Larger to Smaller--

As we had discussed earlier, the physical properties of substances begin to be different as the size of these substances start to enter the nano scale. These include differences in mechanical, thermal, electronic and catalytic properties of the substances. These changes, which occur in substances as their sizes are brought down from the macroscopic to the nano scale, constitute the major part of the ‘Larger to Smaller’ concept.

Some examples to give you a flavour of these ‘abnormal phenomena’, which occur among substances at the nano scale are:
• Plastic at the nano scale conducts electricity,
• Gold particles begin to appear red and purple,
• Particles of certain substances turn spontaneously from solid to liquid,
• Copper turns transparent,
• Platinum and Gold become catalysts, and so much more.

Why do substances begin to show these aberrant properties?

This can be explained by the drastic increase in the surface area to volume ratio, which exists at the nano scale. For example let us take a cube of side 8 units, which we will reduce thrice consecutively to an edge length of 6, 4 and then 2 units, and then observe the surface area to volume ratio. Then—

Edge length Surface Area Volume S.A. to V ratio
8 units 384 units2 512 units3 3/4 = 0.75 units-1
6 units 216 units2 216 units3 3/3 = 1 units-1
4 units 96 units2 64 units3 3/2 = 1.5 units-1
2 units 24 units2 8 units3 3/1 = 3 units-1

Now we can clearly see, that by reducing the dimensions of the cube, the surface area to volume ratio is increasing. This is also the case with any other three dimensional object. May it be a sphere, cylinder or cone. But, the more relevant question is how does the surface area to volume ratio cause an alteration in the behaviour of particles at the nano scale?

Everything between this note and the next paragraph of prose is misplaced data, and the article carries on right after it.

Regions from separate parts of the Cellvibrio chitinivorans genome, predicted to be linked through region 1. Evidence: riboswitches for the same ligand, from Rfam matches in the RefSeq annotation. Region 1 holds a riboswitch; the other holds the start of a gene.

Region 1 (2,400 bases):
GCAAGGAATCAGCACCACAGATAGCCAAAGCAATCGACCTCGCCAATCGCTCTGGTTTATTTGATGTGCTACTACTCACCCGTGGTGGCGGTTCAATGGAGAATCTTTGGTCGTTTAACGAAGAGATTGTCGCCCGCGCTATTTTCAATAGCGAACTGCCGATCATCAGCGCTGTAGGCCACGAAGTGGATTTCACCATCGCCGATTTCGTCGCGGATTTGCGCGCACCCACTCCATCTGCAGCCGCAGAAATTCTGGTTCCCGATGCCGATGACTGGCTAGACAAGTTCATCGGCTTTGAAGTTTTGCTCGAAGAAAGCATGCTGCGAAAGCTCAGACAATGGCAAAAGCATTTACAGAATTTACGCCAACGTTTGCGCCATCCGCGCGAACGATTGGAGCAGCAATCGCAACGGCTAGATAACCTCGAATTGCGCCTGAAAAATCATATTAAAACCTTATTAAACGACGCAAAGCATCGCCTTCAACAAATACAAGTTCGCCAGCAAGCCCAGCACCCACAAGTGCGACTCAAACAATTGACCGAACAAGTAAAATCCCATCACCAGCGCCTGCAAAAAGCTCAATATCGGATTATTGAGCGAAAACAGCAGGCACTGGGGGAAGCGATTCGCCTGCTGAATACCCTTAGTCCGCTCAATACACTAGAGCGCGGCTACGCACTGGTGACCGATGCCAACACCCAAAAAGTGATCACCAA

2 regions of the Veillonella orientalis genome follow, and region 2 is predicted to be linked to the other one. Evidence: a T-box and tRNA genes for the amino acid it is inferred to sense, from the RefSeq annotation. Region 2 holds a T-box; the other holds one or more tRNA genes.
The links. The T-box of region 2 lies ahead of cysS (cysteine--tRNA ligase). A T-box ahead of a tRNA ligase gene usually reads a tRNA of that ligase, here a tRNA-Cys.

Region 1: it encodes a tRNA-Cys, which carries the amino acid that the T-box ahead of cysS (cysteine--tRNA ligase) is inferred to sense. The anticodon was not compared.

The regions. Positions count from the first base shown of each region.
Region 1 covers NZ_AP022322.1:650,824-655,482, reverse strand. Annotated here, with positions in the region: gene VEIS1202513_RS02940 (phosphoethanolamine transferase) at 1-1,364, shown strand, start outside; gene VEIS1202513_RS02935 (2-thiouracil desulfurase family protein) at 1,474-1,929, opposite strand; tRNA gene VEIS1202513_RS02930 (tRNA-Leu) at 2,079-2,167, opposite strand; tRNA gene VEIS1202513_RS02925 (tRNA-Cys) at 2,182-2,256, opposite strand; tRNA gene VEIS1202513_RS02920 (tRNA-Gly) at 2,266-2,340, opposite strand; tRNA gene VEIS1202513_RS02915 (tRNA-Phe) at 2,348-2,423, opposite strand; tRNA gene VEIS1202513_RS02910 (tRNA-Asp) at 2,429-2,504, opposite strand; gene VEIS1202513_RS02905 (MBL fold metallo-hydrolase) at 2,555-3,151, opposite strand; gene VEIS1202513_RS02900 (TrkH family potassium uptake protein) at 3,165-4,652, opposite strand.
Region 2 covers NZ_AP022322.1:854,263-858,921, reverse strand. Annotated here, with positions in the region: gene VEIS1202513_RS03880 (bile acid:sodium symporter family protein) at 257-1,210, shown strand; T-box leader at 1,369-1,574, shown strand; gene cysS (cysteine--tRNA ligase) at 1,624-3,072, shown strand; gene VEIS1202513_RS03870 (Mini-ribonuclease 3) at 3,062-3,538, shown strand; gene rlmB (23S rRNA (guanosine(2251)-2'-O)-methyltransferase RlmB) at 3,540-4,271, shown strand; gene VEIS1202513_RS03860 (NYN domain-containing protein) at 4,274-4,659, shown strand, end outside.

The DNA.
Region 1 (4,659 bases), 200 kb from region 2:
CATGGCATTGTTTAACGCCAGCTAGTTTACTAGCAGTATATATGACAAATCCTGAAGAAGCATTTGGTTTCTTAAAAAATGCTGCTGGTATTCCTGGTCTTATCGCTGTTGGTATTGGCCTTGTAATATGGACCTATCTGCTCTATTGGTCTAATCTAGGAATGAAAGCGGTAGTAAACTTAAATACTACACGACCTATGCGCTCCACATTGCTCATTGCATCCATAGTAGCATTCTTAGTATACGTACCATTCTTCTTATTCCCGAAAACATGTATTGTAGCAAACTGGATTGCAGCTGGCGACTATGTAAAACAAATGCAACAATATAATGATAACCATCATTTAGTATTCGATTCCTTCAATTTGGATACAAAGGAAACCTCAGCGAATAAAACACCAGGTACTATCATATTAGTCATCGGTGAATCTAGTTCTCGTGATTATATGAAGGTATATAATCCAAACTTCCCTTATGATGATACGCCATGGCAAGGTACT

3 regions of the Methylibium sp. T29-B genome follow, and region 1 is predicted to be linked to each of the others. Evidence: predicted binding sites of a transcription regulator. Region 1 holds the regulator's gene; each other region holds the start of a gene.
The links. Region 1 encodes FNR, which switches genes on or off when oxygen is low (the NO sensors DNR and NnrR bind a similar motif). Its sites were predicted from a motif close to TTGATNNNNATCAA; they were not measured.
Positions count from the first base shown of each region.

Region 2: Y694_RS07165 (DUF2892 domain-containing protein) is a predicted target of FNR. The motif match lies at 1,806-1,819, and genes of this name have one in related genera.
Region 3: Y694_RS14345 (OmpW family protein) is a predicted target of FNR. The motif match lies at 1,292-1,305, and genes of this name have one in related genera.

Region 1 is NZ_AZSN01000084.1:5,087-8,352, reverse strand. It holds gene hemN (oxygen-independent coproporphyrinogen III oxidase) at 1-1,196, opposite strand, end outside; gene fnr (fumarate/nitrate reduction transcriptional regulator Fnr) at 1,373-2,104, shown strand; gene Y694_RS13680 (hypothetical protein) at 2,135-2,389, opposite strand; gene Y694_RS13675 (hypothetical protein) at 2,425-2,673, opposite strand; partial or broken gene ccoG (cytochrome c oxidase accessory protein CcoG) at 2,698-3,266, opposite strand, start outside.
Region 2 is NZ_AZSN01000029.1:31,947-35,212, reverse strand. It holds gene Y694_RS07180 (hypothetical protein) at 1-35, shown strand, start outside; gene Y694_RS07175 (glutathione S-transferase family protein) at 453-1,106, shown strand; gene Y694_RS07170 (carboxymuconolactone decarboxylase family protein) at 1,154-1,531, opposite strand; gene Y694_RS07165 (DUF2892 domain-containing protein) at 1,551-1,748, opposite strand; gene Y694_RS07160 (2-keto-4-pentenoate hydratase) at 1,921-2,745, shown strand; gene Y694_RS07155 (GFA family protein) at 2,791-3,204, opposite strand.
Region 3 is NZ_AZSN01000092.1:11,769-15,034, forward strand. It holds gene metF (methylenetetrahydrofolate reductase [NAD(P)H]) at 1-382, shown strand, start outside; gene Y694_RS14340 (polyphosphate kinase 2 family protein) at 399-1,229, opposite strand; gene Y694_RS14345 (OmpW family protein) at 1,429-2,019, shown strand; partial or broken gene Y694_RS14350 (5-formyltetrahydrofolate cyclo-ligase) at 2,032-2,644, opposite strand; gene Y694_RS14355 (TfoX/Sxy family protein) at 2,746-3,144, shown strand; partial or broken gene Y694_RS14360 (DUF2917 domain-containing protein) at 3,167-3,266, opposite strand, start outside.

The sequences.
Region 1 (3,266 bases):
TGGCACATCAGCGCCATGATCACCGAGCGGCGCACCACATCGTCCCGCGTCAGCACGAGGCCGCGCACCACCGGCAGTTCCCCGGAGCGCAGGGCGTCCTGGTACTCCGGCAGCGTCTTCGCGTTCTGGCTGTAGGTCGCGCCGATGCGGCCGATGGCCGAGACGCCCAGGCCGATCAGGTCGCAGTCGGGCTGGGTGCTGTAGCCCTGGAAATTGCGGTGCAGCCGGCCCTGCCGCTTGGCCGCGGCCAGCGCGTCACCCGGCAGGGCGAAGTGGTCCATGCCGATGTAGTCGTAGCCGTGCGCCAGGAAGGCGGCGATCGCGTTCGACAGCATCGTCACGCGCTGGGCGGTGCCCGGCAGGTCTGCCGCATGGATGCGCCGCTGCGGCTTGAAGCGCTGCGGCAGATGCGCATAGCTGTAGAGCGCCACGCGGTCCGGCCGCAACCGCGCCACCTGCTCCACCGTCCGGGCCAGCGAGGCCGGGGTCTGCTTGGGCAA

To understand this, let us continue with the example of a cube. If we take two identical sugar cubes of side = 10 units, and divide one of them into a 1000 equal blocks of 1 unit3 each, and leave the other one untouched, then the volume of the uncut and cut sugar cubes will remain the same. But, the surface area of the cut cube will be clearly larger than the surface area of the uncut cube. Now, if we were to dissolve both the cut and uncut sugar cubes, then the cut cubes will definitely dissolve quicker, as they share a greater contact area with the water as compared to the uncut cube.

It is this same kind of change that takes place in nanoparticles too, but the changes are much more drastic as the surface area to volume ratio in nanoparticles is much larger. Just for example’s sake, let us take a cube of side = 10-9metres or 1 nanometer. Then—

Surface Area = (10-9)2 x 6
=> (6 x 10-18)nm2

Volume = (10-9)3
=> 10-27nm3

Therefore the surface area to volume ratio = 6 x (10(-18)/10(-27))
=> 6 x 10(-18+27)
=> 6 x 109
=> 6,000,000,000 or Six billion nm-1!

And it is this huge surface to volume ratio, which causes abnormal properties in nanoparticles.

All of this is just the beginning of our understanding of the fast evolving field of nanotechnology. Some of the references I have provided below can help you understand more about this exciting field. If you have found anything interesting in the space and would like to share it, post a comment!

1. http://www.nano.gov/nanotech-101/what/definition
2. http://science.howstuffworks.com/nanotechnology.htm
3. http://www.livescience.com/33816-quantum-mechanics- explanation.html
4. http://www.gizmag.com/invisibility-cloak-hides-macroscopic-objects/37542/
5. http://www.nano.gov/nanotech-101/special

12 May 2015

Coding Contests: Everything you need to know